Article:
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Showing posts with the label Jesus Asks

"Are You Not Misled?" (Mark 12:24)

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In today’s Gospel from Mark 12:18-27, some Sadducees, who did not believe in the resurrection, questioned Jesus. They asked about a woman, married to seven brothers, in successive order. As was the Jewish custom, as each brother died, the next brother, in line of succession, took her as his wife. The Sadducees wanted to know whose wife she would be in this so-called afterlife. Jesus, in his typical manner of responding to a question, posed a different question. “Are you not misled because you do not know the scriptures or the power of God…As for the dead being raised, have you not read in the Book of Moses, in the passage about the bush, how God told him, ‘I am the God of Abraham, the God of Isaac, and the God of Jacob?’” (Mark 12:24, 26). Are You Not Misled? If Jesus were to ask you today, “are you not misled because you do not read scripture or understand the power of God,” how would you respond? Would Jesus be justified in accusing you of being misled? I think we could all lump our…

Road to Emmaus: Jesus Asks Several Questions

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In today’s Gospel from Luke, Jesus asks a series of three questions to two men on the Road to Emmaus: What are you discussing as you walk along? (Luke 24:17)What sort of things? (Luke 24:19)Was it not necessary that the Messiah should suffer these things and enter into his glory? (Luke 24:26) Let’s unpack each question, one at a time, to see what Our Lord is trying to say to us. More Questions? What were the men discussing as Jesus approached them? They were discussing Christ’s death on the cross, saddened that who they thought would redeem the Jewish people, was now dead. Their hopes, dashed. It seems they lost faith in Jesus. Has that ever happened to you? Do you sometimes feel like God is nowhere near you and you are short on hope? Can you relate to these two men? Jesus rebounds with the second question, by asking them to clarify what sort of things they were discussing. He wants to hear from them directly. They recounted the past few day’s events, even mentioning that some of the w…

The Stoning: Has No One Condemned You?

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In today’s Gospel the Pharisees test Jesus. They bring to Him a woman accused of adultery. According to Mosaic law, such an offense results in the stoning of the woman. So, the Pharisees, looking to convict Jesus, put forth this quandary before Him. It is wrong to kill (a violation of the 5th Commandment), but it is also wrong to commit adultery (a violation of the 6th Commandment). Do two wrongs make it right? Rather than answering their implied question, Jesus starts writing in the sand. No biblical scholars ever  ascertained what Jesus wrote, but whatever it was, it caused everyone to depart, leaving Jesus alone with the woman. Jesus asks the woman, “Woman, where are they? Has no one condemned you?” (John 8:10) Forgiven, Not Condemned The woman responded that no one condemned her. Jesus then responds to the woman, “Neither do I condemn you. Go and from now on do not sin anymore.” (John 8:11) It is here that Jesus shows us how to rectify a bad situation and not break a Commandment..…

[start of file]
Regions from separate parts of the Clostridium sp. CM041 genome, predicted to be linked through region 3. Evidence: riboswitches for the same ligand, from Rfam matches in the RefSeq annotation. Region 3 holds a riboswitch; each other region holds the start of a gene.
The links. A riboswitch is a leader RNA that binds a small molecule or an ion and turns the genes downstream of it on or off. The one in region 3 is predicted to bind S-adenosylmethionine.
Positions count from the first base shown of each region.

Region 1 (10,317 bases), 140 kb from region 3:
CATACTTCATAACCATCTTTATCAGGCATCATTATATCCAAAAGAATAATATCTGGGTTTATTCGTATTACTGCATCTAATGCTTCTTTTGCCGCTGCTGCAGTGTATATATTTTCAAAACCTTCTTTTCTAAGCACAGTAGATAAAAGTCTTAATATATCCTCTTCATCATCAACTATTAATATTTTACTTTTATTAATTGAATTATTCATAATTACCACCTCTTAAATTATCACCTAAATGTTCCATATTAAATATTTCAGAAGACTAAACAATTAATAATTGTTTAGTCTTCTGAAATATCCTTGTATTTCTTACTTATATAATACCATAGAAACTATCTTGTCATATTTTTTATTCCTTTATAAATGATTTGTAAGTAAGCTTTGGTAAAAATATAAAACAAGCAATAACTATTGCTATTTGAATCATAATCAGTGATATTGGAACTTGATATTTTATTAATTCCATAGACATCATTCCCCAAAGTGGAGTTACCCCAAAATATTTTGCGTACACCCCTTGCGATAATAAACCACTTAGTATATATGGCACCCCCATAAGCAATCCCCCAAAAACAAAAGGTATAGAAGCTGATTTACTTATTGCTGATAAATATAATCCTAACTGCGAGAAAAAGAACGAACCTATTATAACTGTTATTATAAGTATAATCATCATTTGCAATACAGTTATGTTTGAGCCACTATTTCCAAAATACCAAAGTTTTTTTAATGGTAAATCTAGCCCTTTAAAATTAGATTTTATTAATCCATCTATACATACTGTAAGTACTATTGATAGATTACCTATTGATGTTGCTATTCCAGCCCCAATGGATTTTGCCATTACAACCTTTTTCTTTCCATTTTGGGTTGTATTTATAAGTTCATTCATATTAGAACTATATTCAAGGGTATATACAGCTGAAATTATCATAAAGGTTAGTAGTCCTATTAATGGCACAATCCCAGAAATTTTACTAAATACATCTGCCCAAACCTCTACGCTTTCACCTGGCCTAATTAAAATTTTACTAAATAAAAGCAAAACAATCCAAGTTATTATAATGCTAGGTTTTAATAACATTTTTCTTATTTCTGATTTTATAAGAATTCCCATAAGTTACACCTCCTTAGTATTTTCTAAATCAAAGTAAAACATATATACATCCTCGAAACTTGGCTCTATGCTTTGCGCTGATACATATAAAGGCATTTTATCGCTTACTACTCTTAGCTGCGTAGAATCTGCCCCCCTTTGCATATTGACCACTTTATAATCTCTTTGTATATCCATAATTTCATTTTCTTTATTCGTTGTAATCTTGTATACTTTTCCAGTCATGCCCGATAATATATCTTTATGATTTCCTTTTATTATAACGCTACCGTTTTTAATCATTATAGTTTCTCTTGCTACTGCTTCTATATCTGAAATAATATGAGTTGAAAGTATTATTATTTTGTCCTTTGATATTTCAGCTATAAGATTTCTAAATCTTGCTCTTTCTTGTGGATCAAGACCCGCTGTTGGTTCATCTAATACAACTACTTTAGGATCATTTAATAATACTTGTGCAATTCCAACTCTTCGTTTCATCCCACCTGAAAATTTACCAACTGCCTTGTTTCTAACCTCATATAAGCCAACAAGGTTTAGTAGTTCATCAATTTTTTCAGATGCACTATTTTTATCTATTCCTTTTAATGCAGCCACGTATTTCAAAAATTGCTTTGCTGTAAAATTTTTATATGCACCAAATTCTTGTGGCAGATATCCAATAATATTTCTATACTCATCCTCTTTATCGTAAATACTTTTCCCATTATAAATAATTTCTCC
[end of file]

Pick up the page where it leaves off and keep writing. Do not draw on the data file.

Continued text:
Jesus Asks: What Have You Been Arguing About?

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In today’s Gospel reading, we see Jesus conduct an exorcism of an evil spirit from a young boy.  But, before He performs the exorcism, He takes note of the people arguing among themselves.  He asks the crowd, “What have you been arguing about?” (Mark 9:16). We’ll never know, because the father of the young man interrupts, asking Jesus to heal his son. Jesus finds more importance in the healing of the young man as compared to  the crowd’s argument with the scribes. He addresses the father’s plea and drops any discussion of His question. What Have You Been Arguing About? Imagine if Jesus came for the Second Coming and asked us what we have been arguing about? How would we respond? We would have to answer with the following: We’ve been arguing about the definition of truth. We each see things differently and fail to acknowledge facts and objective truth.There has been much argument in the political arena, with everyone taking sides, unwilling to listen to the other, and therefore, no prob…

Jesus Asks: Do You See Anything?

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In today’s Gospel reading, we learn of Jesus’ healing of a blind man. As Jesus cures the man, He asks him, “Do you see anything?” (Mark 8:23). The man’s sight begins to clear, but not completely. Jesus lays His hands on the man to complete the process. How often in our lives have we seen gradual healing, like this blind man? Do You See Anything? Last fall, while I recuperated from my ankle fusion, at first, all I saw was lots of recuperation time ahead (four months). But, as time progressed, I began to see the healing aspects take place. God sent people to me who shared their love with me (friends, neighbors, and family). That outpouring of love did something good for my heart. Then, God sent my priest to my home, near Christmas, to hear my confession (Since I couldn’t stand in line on any given Saturday, he came to me). That healed my soul. My Pastor’s actions touched me greatly, knowing how busy priests are at Christmastime. And all the while, throughout the entire four-month proces…